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Advances

In Therapy

Advances In Natural Therapy

Volume 19 No. 3
May/June 2002

Preventing the Common Cold


With a Vitamin C Supplement:
A Double-Blind, PlaceboControlled Survey
Michael Van Straten
Peter Josling, B.Sc. Hons.
Herbal Health Centre
Battle, East Sussex
United Kingdom

ABSTRACT
One hundred sixty-eight volunteers were randomized to receive a placebo
or a vitamin C supplement, two tablets daily, over a 60-day period between
November and February. They used a five-point scale to assess their health and
recorded any common cold infections and symptoms in a daily diary. Compared
with the placebo group, the active-treatment group had significantly fewer colds
(37 vs 50, P<.05), fewer days challenged virally (85 vs 178), and a significantly
shorter duration of severe symptoms (1.8 vs 3.1 days, P<.03). Consequently,
volunteers in the active group were less likely to get a cold and recovered faster
if infected. Few side effects occurred with the active treatment, and volunteers
reported greatly increased satisfaction with the study supplement compared with
any previous form of vitamin C. This well-tolerated vitamin C supplement may
prevent the common cold and shorten the duration of symptoms. Volunteers were
generally impressed by the protection afforded them during the winter months
and the general acceptability of the study medication.

Keywords: common cold; vitamin C


INTRODUCTION
The common cold is the worlds most widespread viral infection, with
most people suffering approximately two to five colds per year.1 Over 200
different viruses cause infection and cold symptoms; the most common,
rhinoviruses, account for 30% to 40% of adult colds. Re-infection is prevalent because of the many varieties of infectious viruses.1
2002 Health Communications Inc.
Transmission and reproduction of this material in whole
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Address reprint requests to


Mr. Peter Josling
Herbal Health Centre
Battle, East Sussex, United Kingdom

151

Consumers are often encouraged to take large doses of vitamin C supplements to


prevent or relieve symptoms of the common cold,2-4 although researchers disagree
on the efficacy of taking any vitamin C preparation for either purpose. In fact, the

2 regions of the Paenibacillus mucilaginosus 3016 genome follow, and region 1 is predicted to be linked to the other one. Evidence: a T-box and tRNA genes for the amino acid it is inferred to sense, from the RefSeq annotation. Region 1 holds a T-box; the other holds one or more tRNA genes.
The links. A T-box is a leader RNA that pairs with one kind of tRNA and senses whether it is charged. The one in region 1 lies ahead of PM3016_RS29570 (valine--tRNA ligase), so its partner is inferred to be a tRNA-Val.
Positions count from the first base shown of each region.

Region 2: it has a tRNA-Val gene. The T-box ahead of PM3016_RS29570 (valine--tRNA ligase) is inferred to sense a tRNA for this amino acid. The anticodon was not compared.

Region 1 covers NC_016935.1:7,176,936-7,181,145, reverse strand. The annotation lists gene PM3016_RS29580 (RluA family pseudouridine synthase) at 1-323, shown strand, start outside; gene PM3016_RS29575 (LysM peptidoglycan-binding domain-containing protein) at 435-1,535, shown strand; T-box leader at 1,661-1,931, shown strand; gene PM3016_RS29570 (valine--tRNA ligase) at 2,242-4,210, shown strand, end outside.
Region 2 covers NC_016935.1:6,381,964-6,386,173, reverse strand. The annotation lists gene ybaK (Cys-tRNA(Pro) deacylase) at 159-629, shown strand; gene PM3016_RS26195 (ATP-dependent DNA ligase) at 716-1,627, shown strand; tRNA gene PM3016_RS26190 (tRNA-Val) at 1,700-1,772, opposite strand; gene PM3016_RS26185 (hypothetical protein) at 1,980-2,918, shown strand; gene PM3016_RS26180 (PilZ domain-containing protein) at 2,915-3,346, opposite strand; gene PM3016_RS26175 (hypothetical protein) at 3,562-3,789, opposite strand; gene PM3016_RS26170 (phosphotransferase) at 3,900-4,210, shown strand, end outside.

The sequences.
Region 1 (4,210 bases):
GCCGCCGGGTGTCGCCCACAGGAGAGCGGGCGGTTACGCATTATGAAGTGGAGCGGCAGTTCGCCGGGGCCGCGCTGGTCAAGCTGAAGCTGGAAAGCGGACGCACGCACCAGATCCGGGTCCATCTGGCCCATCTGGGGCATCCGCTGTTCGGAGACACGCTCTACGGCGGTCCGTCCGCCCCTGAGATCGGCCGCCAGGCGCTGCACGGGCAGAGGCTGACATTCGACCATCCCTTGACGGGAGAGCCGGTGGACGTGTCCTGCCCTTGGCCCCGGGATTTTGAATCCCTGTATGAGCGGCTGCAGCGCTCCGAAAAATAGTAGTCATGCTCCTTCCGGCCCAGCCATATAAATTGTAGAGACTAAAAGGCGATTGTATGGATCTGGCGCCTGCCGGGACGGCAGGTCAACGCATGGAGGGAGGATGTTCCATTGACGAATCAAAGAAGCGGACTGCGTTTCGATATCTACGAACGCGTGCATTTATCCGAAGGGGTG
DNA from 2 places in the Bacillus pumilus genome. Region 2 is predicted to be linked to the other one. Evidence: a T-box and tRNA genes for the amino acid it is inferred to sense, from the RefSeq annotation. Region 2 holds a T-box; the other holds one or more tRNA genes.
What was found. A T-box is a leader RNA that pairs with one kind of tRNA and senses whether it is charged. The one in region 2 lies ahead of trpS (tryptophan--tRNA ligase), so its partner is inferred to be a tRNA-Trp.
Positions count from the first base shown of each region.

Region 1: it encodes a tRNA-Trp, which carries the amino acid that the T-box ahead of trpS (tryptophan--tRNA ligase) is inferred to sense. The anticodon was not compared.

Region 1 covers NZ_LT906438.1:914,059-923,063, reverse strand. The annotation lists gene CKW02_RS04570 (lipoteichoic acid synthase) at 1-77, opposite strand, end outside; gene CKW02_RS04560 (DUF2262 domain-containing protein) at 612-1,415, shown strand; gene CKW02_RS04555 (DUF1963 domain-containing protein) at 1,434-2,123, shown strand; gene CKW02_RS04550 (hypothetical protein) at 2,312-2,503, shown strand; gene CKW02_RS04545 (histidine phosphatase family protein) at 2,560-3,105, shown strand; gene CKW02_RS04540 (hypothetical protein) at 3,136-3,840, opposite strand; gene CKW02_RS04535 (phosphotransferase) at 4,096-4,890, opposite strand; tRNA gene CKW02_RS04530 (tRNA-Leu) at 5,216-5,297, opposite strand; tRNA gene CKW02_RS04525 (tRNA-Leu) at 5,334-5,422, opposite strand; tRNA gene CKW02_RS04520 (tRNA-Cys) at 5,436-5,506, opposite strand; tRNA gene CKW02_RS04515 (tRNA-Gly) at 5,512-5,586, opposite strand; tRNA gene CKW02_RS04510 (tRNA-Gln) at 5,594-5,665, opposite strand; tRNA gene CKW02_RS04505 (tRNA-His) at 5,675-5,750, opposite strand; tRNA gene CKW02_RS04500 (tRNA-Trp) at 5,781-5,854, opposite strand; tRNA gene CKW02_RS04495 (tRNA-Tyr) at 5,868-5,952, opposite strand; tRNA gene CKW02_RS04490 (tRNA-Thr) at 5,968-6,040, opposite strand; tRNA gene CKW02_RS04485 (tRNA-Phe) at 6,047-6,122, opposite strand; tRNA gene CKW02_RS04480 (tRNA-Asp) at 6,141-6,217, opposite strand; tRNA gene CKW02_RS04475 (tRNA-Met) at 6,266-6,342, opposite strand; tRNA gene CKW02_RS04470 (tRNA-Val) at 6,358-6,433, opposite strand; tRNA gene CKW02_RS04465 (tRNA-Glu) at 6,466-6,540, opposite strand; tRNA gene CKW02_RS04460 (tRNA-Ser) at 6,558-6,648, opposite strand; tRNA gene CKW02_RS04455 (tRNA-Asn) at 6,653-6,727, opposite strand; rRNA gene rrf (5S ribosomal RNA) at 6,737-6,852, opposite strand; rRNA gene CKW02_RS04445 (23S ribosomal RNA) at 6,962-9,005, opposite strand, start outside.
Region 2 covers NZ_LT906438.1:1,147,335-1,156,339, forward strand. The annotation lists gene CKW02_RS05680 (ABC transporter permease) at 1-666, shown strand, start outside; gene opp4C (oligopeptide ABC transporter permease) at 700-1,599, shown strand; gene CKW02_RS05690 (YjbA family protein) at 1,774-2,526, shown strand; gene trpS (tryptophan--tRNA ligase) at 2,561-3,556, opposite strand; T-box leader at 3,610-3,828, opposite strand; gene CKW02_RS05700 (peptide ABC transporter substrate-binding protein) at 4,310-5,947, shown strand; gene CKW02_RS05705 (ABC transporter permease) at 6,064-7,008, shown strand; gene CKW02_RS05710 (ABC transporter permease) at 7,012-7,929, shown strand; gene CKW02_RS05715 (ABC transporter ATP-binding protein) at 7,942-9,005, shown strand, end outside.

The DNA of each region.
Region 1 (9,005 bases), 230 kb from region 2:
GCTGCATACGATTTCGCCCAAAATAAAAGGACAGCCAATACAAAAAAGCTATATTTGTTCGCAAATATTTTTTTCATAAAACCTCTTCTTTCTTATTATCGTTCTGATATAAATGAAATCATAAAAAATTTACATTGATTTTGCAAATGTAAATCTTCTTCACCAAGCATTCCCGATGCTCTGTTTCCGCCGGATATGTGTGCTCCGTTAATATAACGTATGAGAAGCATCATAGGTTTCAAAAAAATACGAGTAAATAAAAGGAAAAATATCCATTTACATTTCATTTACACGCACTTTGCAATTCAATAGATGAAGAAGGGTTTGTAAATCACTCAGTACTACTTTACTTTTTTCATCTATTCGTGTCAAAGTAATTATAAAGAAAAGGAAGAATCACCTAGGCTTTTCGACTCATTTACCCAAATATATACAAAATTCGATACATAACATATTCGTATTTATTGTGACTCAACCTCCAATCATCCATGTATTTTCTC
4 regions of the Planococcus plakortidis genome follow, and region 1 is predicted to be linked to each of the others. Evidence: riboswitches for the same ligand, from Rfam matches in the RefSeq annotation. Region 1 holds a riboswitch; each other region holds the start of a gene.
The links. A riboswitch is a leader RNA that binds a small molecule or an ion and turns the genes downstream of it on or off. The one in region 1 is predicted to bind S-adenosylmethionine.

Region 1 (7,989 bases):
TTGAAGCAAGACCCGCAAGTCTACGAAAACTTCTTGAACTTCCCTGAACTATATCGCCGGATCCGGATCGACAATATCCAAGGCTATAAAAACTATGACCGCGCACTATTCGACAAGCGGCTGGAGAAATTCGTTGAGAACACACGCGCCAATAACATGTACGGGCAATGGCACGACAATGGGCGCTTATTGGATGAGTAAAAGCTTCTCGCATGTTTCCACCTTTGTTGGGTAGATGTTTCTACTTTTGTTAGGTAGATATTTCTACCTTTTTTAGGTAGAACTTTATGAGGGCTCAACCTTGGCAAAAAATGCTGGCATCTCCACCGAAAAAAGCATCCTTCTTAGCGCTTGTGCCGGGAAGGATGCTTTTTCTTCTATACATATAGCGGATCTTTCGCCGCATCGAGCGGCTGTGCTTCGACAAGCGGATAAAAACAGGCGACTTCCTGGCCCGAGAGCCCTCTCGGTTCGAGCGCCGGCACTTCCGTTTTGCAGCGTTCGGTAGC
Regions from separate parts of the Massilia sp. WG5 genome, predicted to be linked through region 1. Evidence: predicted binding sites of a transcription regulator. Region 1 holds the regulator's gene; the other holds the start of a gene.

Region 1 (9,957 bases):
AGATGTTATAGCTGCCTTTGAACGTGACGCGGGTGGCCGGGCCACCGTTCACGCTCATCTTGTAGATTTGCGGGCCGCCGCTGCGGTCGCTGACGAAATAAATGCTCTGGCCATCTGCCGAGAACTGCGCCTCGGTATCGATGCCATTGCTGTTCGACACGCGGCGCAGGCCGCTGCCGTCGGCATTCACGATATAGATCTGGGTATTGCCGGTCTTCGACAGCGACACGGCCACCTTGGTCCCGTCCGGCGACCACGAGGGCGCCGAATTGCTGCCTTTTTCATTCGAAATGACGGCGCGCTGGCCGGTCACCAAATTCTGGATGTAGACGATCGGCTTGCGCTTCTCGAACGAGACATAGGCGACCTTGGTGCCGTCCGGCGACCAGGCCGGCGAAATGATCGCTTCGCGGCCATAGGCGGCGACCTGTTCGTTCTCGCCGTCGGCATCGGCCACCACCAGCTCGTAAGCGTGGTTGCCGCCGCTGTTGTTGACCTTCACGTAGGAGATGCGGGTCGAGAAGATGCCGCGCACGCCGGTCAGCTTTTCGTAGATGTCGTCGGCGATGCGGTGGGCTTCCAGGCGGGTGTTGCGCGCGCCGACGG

most recent research suggests that vitamin C has no particular benefit over a placebo,5,6 particularly if the window of opportunity is missed.
The purpose of this double-blind, placebo-controlled survey was to ascertain
whether a specific form of vitamin C could offer a degree of prevention when used
throughout the winter months rather than when used once an infection had begun.
The active preparation was Ester-C ascorbate, a natural form of vitamin C that allows
cells to efficiently absorb and retain high levels of the vitamin. It is postulated that
rapid cellular absorption and delayed renal excretion of ascorbic acid maximize its cellular concentration to provide high levels of biochemical activity7 and strengthen the
immune system, rendering it less likely to suffer during viral challenge.
A cure for the common cold would substantially reduce the number of work days
lost each year as a result of symptoms of infection including tiredness, headaches,
runny nose, sneezing, coughing, watery eyes, and impaired concentration.
The many vitamin C supplements marketed in the United Kingdom, United
States, and Europe vary widely by type and recommended dietary allowance.
Increasing evidence has shown that Ester-C ascorbate may have significant beneficial properties, because the ascorbate is readily used by white blood cells, potentiating immune cell function.8

METHODS
One hundred sixty-eight participants were recruited through an editorial in the
consumer media. A diary was designed in which volunteers recorded general wellbeing for 60 days on a five-point scale (5 = well, no problems; 4 = quite well with
occasional sneeze, not disruptive to normal routine; 3 = can feel a cold coming on,
some minor symptoms; 2 = feeling low and beginning to exhibit symptoms; 1 = full
cold symptoms [headache, sneezing, runny nose, sore throat, cough, tiredness]) and
assessed the number and severity of coughs and colds experienced during the trial
period. This scale has been used previously to assess the degree and severity of cold
symptoms.9 If a cold occurred, volunteers noted the number and variety of symptoms, the day recovery began, and the day they felt completely better.
Volunteers were separated into two groups of 84 participants (Table 1). A simple
random number generator assigned volunteers to the active or placebo group, and
they were instructed to take two tablets (Ester-C ascorbate 500 mg or a matched
placebo) every day with their main meal, according to the manufacturer's recommendation. General dietary habits were determined before the study, and volunteers were told not to make any dramatic changes. Individuals who had already
received an influenza inoculation were excluded from the statistical analysis, as
were those who were currently taking a vitamin C product.
Randomization codes were kept secure and were not broken until all the survey
data had been returned. The Herbal Health Centre contacted volunteers at random
every 2 weeks to ensure that tablets were being consumed correctly and that any
infection was recorded appropriately. A subset of 104 volunteers completed a questionnaire designed to ascertain their personal circumstances and provide a subjective